It’s been a busy week here at Toolmonger. If you’ve been spending time in the shop — you should! — and you haven’t had a chance to keep up with Toolmonger this week, we suggest you start with these posts, which our readers helped to select:
Split The Conductors For Easy Current Measurement
If you want to monitor the power consumption of a single appliance the old-school way — with a clamp-on ammeter — try an AC line splitter like this one from Elenco. The problem is, you can’t just clamp an ammeter over a power cord and measure how much juice the appliance is taking; you need access to a single conductor to measure the current. That’s where this tool comes in handy — rather than ruin a power cord you can just plug in the line splitter.
Tire Chains For Your Shoes
Working outside in the winter, it’s hard enough dealing with the cold and the deep snow, and you don’t need the added pain of falling on your ass. These MICROspikes from Kahtoola slip over your shoes or boots to give you traction on nearly any surface from ice and packed snow to concrete.
Get Perfect Miter Glue Joints With The Clam Clamp
For holding miters together while gluing, reader fred recommended the Clam Clamp as an alternative to spring miter clamps. The Clam Clamp holds the work pieces together so securely that you can pick them up and carry them around while the glue is still wet.
Hands-On: Dremel Duo Kit — Dremel Driver
The palm-sized driver category is opening up a bit more with the addition of this pint-sized Dremel Driver. A palm driver’s diminutive size and ease of operation appeal to people who dislike turning the occasional screw but don’t plan to pay out a ton of green for it. Given Dremel’s experience with small power tools, we wanted to see if their new driver is out in front of the pack — or just late to the game with a “Me, too!” effort.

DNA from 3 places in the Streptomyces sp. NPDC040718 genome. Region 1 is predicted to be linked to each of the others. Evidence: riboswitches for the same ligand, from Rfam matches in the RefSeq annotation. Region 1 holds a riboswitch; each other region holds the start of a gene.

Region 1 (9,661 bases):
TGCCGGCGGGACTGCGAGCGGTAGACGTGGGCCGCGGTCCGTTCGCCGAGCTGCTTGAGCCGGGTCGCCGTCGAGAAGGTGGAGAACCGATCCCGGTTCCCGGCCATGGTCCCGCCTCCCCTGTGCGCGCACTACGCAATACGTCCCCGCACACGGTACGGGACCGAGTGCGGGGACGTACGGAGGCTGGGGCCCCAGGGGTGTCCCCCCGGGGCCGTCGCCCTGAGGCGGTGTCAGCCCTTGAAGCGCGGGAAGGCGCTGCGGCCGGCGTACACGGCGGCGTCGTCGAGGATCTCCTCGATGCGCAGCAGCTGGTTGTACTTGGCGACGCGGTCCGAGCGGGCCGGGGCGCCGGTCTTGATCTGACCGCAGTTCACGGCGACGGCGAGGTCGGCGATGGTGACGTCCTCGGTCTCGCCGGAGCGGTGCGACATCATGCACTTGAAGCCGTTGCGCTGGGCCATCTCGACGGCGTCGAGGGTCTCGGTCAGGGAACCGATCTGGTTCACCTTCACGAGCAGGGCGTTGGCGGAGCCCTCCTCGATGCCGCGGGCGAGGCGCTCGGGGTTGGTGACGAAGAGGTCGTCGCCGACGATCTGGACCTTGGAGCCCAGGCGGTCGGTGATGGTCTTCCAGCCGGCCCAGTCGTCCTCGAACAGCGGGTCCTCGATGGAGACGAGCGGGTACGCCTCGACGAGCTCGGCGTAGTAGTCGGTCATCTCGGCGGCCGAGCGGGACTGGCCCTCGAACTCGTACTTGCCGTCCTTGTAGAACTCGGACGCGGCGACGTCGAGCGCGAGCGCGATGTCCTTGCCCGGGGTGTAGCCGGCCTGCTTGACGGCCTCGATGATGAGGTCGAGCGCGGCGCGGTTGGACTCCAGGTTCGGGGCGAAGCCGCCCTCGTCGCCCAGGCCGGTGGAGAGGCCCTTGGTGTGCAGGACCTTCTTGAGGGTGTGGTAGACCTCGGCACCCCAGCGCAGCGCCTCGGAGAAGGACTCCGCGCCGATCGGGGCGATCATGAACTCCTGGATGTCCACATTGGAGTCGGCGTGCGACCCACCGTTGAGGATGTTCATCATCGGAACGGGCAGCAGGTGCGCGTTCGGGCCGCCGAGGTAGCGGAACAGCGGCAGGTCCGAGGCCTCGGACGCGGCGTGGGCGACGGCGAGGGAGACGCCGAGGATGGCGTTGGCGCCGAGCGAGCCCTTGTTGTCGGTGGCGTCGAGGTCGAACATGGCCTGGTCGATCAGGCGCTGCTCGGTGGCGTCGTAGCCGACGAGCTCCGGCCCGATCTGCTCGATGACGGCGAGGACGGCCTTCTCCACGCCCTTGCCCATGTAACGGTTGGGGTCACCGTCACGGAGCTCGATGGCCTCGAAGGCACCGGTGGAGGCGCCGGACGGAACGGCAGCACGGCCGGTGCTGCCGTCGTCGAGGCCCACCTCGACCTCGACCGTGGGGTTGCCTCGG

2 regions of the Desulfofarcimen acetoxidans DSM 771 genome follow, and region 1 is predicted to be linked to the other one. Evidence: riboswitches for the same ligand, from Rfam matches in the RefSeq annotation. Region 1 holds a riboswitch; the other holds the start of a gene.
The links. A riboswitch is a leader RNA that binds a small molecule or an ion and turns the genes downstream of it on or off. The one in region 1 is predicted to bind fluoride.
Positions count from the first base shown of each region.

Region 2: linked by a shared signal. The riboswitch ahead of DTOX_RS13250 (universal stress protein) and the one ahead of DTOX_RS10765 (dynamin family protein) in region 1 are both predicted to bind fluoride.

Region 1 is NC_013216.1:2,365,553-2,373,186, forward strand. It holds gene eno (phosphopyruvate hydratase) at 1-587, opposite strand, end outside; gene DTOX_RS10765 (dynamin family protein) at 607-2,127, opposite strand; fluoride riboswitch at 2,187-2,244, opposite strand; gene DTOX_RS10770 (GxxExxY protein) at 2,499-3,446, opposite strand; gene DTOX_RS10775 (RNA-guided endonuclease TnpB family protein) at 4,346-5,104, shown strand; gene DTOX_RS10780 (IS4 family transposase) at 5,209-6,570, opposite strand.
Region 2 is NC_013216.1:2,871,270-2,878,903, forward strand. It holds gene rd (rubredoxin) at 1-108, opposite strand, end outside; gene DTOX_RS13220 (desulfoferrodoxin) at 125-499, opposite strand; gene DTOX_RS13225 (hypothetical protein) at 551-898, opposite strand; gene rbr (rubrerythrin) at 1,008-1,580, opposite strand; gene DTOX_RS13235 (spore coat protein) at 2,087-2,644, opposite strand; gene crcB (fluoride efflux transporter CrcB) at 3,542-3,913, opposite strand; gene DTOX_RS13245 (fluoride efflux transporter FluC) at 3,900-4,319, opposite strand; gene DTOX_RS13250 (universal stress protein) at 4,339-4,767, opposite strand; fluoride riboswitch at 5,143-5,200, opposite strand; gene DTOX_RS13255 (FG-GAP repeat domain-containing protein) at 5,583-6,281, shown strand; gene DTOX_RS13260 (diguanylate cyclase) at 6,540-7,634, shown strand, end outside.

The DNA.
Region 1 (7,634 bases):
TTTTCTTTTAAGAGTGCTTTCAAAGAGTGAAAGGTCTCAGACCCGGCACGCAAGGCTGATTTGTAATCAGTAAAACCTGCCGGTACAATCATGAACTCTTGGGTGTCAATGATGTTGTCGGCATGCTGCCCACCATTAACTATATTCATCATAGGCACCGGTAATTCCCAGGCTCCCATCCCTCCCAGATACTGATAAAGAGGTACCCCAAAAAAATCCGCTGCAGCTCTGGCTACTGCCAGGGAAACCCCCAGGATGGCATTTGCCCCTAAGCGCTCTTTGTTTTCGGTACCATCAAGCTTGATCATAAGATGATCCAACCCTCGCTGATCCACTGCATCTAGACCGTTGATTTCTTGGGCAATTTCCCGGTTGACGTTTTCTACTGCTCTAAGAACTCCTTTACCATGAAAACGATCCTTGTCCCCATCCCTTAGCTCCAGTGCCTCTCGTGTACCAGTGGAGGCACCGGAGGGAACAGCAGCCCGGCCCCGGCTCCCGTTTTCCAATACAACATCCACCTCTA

“Cheap” really doesn’t describe how far I’ll stoop to avoid shelling out money. So when my laptop fan started sounding like a small Allison aircraft engine about a year back, I was not spending the $110 to get a new fan assembly — even the $25 for a new fan wasn’t happening. Instead I decided to treat it like any other machine in the shop: When it squeaks, I start with giving it some oil.
Help us choose next week’s Top 5!
We’d appreciate your help in choosing next week’s Top 5, which’ll be featured here, elsewhere, and in the podcast as well. While you’re reading TM this week, look out for the “Interesting Post” button at the bottom of the article:
When you see an article that piques your interest, click the button once. You’ll return to the same page, but TM’s software’ll score your click for future reference. We’ll check in on the totals before selecting next week’s Top 5.